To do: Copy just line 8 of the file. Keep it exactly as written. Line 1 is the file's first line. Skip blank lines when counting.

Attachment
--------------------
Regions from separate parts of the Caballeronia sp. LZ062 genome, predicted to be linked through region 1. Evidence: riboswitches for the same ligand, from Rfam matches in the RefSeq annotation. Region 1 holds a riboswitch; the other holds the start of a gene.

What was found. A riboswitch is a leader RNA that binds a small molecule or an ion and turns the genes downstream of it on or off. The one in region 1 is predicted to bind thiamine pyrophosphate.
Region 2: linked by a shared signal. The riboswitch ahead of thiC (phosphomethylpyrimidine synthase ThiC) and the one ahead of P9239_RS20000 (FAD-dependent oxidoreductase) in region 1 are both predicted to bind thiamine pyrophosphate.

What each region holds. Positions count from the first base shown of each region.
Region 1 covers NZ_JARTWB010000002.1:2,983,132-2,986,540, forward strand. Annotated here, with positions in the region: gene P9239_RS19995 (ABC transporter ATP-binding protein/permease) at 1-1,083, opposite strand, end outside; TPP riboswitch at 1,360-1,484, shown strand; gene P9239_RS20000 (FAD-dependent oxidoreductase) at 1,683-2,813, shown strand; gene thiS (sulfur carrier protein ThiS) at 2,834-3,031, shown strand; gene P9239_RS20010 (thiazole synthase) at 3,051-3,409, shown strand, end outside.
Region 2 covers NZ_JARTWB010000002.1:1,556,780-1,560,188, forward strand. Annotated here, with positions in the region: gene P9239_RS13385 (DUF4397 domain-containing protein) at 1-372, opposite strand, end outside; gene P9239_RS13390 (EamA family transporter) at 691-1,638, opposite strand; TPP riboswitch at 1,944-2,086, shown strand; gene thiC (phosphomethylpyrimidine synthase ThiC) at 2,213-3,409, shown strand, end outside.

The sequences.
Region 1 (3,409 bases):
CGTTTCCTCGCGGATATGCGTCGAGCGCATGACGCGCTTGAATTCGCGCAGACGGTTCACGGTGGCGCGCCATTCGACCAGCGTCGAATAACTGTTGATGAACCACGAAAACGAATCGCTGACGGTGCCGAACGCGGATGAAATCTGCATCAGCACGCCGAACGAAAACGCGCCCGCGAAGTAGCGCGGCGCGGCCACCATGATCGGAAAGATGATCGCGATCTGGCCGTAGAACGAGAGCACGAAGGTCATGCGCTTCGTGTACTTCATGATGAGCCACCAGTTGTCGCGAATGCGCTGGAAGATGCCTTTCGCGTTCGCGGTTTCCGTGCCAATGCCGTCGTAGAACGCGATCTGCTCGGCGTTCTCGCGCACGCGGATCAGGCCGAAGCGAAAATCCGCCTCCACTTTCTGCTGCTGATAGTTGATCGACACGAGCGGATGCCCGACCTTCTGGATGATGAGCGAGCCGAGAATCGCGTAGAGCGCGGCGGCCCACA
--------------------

Region 1 (3,409 bases):